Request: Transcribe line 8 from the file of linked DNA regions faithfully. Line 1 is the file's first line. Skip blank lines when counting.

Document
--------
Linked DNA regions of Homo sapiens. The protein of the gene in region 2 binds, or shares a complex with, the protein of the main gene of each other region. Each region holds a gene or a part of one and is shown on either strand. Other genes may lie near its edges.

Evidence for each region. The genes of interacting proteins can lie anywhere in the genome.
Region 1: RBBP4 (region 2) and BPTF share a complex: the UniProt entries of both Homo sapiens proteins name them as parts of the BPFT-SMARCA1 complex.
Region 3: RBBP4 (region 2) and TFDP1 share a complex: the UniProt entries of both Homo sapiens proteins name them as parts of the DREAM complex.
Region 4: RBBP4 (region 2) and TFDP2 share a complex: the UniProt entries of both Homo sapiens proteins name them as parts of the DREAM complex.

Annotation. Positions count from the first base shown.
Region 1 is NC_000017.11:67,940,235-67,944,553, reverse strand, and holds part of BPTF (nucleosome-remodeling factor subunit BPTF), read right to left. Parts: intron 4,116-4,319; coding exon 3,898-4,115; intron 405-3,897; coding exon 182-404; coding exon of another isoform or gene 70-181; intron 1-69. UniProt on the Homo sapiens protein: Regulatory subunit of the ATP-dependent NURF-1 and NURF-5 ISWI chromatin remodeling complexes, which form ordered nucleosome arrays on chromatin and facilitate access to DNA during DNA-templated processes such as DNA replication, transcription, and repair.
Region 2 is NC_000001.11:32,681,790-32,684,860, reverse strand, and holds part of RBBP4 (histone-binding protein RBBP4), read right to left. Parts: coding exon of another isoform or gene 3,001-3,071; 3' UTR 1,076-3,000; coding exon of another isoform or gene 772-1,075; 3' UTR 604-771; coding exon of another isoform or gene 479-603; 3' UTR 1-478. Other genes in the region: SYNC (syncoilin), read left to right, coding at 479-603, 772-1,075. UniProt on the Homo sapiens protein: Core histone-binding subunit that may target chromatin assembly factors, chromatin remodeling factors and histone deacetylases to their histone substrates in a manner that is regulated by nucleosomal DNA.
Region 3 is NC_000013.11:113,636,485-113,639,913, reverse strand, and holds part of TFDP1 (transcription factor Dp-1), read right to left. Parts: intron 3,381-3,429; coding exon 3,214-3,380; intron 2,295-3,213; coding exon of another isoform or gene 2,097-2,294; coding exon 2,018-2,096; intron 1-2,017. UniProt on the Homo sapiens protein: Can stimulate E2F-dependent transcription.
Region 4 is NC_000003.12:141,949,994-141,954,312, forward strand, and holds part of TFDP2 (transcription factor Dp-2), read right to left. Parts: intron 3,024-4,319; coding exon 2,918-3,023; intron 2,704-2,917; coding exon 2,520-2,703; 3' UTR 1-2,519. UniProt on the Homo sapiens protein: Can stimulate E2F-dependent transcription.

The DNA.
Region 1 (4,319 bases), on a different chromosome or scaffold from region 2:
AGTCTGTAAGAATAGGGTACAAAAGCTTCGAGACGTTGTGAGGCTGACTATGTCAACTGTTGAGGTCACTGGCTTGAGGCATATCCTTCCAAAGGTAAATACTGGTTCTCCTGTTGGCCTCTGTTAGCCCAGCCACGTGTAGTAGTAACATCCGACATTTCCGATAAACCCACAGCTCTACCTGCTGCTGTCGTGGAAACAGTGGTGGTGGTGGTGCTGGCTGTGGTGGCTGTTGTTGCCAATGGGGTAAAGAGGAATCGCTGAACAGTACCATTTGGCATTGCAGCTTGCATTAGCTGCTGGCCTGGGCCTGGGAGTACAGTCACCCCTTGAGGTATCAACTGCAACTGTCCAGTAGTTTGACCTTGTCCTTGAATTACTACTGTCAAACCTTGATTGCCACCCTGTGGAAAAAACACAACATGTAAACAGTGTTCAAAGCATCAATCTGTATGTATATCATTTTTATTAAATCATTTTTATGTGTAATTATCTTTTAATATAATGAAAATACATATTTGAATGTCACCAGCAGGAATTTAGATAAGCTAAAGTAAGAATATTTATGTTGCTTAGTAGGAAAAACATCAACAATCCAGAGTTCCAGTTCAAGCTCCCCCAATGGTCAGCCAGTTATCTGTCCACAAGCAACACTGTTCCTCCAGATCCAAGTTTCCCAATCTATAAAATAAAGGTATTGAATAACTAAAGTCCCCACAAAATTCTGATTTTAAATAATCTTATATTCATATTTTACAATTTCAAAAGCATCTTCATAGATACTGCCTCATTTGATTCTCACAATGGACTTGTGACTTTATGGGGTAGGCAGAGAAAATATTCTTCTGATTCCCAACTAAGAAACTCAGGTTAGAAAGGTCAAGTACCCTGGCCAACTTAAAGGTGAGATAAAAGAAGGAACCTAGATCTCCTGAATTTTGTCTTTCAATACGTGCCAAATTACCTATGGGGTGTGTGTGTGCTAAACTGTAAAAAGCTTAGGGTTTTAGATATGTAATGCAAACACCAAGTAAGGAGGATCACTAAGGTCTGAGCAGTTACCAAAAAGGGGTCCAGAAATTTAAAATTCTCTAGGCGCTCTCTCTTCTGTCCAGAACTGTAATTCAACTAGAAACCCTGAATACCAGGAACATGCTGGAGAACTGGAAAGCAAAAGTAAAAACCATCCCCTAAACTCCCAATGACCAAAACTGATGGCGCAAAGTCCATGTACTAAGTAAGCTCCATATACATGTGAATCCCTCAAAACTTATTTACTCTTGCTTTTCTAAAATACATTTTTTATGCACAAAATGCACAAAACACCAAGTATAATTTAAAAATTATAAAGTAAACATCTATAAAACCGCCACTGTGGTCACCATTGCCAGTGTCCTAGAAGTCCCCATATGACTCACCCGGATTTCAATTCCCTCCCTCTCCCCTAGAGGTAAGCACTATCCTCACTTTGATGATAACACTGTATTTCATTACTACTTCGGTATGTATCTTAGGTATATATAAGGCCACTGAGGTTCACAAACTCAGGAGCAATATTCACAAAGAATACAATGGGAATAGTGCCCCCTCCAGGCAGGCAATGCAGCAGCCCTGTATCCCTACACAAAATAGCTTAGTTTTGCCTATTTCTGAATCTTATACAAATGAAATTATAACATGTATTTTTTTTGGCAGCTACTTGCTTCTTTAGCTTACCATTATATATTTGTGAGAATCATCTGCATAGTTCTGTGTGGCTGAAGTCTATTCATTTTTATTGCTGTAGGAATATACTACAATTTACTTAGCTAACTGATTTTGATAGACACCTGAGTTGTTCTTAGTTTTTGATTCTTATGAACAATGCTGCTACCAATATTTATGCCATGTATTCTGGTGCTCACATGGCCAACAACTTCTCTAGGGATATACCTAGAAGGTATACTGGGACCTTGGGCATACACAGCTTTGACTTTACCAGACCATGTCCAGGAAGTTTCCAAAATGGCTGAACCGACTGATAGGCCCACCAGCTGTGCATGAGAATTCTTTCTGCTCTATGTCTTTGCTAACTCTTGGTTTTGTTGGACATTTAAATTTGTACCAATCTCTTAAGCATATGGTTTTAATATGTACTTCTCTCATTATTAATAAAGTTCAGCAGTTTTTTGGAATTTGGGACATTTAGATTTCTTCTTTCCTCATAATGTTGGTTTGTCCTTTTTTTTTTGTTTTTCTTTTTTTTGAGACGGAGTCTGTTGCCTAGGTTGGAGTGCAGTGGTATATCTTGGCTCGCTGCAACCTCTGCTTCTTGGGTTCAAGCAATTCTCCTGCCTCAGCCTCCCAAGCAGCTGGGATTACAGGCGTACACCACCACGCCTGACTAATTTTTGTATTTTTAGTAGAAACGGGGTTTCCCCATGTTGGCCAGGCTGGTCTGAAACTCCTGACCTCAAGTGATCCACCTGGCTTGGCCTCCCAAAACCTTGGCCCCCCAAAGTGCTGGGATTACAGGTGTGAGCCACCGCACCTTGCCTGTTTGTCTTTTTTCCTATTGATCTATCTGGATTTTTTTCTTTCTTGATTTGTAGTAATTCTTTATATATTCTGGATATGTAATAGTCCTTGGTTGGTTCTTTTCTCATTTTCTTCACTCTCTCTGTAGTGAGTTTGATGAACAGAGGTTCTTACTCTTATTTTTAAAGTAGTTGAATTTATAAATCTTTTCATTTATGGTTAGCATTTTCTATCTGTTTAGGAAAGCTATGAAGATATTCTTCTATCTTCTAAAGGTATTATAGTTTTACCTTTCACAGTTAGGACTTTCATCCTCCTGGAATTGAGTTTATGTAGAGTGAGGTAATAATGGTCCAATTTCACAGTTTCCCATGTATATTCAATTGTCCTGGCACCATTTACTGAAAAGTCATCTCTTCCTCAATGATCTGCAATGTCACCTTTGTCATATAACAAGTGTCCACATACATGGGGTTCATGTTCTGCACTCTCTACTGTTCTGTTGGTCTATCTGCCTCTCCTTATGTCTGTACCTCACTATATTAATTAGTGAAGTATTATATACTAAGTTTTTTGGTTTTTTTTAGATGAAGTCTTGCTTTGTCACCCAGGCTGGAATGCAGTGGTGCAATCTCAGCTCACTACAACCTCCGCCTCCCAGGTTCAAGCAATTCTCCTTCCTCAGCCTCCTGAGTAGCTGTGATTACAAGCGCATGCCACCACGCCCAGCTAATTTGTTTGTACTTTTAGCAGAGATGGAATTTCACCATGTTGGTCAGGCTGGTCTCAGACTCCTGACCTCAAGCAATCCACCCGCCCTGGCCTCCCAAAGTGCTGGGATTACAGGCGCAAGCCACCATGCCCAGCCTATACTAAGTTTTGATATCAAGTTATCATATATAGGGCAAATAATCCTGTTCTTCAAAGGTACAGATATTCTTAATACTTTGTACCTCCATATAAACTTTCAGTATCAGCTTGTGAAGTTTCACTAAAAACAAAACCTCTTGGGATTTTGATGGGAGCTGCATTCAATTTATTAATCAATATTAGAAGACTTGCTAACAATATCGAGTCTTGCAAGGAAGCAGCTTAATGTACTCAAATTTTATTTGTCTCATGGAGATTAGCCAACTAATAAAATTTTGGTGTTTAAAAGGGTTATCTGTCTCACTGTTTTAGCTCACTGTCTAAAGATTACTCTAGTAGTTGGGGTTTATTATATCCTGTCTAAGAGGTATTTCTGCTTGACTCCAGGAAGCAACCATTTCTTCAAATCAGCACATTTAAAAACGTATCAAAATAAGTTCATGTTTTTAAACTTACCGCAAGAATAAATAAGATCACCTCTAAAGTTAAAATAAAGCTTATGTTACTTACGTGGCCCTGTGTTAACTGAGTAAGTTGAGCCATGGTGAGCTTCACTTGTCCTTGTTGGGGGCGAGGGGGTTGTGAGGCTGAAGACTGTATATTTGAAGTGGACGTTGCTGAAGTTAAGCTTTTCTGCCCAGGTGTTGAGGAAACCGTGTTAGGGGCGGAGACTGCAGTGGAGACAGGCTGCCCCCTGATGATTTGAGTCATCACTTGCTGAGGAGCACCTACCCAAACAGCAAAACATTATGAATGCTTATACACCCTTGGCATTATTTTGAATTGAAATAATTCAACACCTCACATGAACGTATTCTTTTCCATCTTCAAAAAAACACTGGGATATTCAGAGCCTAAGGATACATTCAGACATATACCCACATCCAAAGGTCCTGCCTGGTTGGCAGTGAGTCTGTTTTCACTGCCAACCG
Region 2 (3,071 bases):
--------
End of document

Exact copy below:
Region 2 is NC_000001.11:32,681,790-32,684,860, reverse strand, and holds part of RBBP4 (histone-binding protein RBBP4), read right to left. Parts: coding exon of another isoform or gene 3,001-3,071; 3' UTR 1,076-3,000; coding exon of another isoform or gene 772-1,075; 3' UTR 604-771; coding exon of another isoform or gene 479-603; 3' UTR 1-478. Other genes in the region: SYNC (syncoilin), read left to right, coding at 479-603, 772-1,075. UniProt on the Homo sapiens protein: Core histone-binding subunit that may target chromatin assembly factors, chromatin remodeling factors and histone deacetylases to their histone substrates in a manner that is regulated by nucleosomal DNA.